In September 1975, Lance Corporal Maldwyn (Mal) Jones joined The Welsh Guards as a junior soldier. He served in the Army for 18 years, including tours in Northern Ireland, Belize and Cyprus. One of his most memorable experiences to this day remains his service in the 1982 Falklands Islands conflict. On 8 June he was on Sir Galahad with his battalion when it was hit by enemy bombs, which fatally wounded his fellow servicemen only a few feet away.

When Mal was first recruited to The Welsh Guards, troops were told that they were not just joining an Army division but a new family. This proved especially true for Mal who remembers feeling a real sense of belonging among his group of fellow Welsh soldiers.

British troops boarding the QE2 at Southampton.

When the Falklands Islands were invaded by Argentine forces and Britain took the decision to restore the islands’ sovereignty, Mal was deployed to the South Atlantic with his battalion on the Queen Elizabeth 2 (QE2) – an ocean liner requisitioned by the Task Force as a troop transport. Recalling personal memories of his deployment, he says: “It was mixed emotions, excitement and nervousness. It was good we were kept busy with continuous training.”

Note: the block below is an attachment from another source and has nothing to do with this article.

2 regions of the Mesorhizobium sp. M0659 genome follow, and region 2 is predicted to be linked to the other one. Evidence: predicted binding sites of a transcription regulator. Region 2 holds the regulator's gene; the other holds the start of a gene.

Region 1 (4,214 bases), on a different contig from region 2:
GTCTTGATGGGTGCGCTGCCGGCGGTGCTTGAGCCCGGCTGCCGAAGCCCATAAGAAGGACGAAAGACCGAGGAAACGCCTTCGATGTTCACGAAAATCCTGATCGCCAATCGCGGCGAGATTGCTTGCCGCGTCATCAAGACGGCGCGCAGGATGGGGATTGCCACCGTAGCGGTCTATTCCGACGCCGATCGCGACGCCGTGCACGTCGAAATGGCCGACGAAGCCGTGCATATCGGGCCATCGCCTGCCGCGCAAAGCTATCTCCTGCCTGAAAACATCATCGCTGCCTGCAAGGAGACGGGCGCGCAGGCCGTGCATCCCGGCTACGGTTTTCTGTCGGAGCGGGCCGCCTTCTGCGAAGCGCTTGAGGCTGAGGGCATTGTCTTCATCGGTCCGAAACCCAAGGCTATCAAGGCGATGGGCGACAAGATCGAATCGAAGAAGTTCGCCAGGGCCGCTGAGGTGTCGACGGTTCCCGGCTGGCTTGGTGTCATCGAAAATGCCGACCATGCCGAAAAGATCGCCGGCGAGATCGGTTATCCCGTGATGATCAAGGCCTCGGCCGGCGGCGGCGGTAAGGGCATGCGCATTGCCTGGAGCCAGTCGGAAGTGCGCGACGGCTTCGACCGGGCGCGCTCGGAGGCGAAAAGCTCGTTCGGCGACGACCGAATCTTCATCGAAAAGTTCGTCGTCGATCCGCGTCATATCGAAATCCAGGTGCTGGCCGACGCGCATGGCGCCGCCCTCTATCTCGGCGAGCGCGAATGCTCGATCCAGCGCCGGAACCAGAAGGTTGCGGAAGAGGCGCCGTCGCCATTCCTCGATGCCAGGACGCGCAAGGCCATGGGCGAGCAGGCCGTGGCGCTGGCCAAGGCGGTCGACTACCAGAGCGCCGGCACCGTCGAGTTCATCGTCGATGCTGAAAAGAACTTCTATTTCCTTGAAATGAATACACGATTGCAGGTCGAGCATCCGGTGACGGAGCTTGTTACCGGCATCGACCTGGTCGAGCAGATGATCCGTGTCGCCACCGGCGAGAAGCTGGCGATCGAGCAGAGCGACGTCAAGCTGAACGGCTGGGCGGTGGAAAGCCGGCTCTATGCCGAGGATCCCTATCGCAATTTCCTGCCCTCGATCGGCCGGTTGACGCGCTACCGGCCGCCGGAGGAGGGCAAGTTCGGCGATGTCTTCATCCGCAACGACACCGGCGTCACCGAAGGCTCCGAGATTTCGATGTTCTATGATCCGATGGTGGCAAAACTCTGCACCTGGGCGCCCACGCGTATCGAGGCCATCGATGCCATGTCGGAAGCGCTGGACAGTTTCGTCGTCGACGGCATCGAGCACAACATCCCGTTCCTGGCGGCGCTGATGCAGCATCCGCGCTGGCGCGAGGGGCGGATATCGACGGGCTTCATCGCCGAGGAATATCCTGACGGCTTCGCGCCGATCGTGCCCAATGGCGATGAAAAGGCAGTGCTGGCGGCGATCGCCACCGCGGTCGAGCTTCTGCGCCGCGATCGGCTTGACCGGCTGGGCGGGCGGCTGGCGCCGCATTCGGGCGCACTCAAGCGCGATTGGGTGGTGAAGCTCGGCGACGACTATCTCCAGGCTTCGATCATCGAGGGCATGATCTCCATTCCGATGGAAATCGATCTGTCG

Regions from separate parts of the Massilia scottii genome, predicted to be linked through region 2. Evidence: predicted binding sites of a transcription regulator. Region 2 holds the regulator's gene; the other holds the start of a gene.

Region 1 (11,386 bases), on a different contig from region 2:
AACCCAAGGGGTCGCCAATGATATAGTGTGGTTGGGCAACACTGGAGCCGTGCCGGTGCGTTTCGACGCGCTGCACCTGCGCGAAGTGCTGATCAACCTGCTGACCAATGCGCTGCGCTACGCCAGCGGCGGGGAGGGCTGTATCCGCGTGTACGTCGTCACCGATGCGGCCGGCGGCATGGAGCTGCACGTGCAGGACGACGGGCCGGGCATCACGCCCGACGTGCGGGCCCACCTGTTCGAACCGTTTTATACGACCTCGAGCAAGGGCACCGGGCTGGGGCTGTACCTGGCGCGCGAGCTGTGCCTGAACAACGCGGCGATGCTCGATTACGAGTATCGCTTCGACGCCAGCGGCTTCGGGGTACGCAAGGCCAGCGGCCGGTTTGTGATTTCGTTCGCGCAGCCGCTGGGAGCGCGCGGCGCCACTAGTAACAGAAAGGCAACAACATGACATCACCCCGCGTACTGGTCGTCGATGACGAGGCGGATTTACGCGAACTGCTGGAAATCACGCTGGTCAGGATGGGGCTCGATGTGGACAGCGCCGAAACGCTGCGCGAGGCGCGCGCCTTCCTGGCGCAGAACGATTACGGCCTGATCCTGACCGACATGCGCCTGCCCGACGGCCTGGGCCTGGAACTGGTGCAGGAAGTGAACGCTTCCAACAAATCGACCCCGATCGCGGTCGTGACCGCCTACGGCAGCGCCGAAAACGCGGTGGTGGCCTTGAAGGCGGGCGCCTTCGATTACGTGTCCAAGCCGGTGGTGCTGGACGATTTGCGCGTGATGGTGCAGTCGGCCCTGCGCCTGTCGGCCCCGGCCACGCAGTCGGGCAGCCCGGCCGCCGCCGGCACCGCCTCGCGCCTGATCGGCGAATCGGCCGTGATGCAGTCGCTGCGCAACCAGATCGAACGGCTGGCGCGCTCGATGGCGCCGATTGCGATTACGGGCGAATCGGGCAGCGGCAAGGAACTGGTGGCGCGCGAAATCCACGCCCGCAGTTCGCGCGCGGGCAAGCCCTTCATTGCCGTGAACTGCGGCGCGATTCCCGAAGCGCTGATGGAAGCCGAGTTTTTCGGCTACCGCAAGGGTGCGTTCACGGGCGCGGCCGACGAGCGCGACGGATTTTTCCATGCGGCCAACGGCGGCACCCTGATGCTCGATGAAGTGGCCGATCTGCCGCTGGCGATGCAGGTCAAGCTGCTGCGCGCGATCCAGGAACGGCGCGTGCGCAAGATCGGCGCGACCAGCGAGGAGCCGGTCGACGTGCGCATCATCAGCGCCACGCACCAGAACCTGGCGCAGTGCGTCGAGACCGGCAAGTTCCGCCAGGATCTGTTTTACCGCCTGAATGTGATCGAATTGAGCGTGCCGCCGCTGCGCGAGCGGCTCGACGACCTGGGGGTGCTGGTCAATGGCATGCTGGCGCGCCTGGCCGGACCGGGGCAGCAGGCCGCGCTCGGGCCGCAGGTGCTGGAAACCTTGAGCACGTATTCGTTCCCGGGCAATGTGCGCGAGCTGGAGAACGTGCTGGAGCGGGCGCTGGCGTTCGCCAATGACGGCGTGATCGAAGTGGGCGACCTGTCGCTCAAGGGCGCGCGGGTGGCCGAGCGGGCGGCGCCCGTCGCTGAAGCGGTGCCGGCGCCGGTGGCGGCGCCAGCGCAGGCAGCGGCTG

The Task Force was subject to Argentine air attacks throughout the conflict. On 8 June, Mal was on Sir Galahad troop ship, as it was unloading supplies and equipment, when it was attacked and bombed by three Argentine Skyhawks. Sadly, the explosions and subsequent fire on the ship caused the deaths of 48 crew and soldiers.

The explosions from bombs dropped on Sir Galahad caused the deaths of 48 crew and soldiers.

Mal says: “I often think about that day…I was with the others sitting in the middle of the ship when we were hit. I saw some of the boys killed in front of me. I heard some dying and smelt and tasted death all around. I heard many screaming in pain.”

Rescuing fellow soldiers from the blazing ship, Mal recalls the second blast happening while he was still on board. Fortunately, he was able to leave the burning vessel in time and survived.

Decades after the conflict, Mal still experienced “Survivors Guilt” about the events that took place on Sir Galahad and the comrades who lost their lives. Mal served for 18 years in the Army until 1993 and joined North Wales Police where he served for another 14 years.

Our Charity has regularly funded the Falklands Veterans Foundation which provides opportunities for former soldiers like Mal to stay at Liberty Lodge and revisit the Falklands Islands’ key battlefields, where they can pay their respects to all those who fought and fell in the conflict.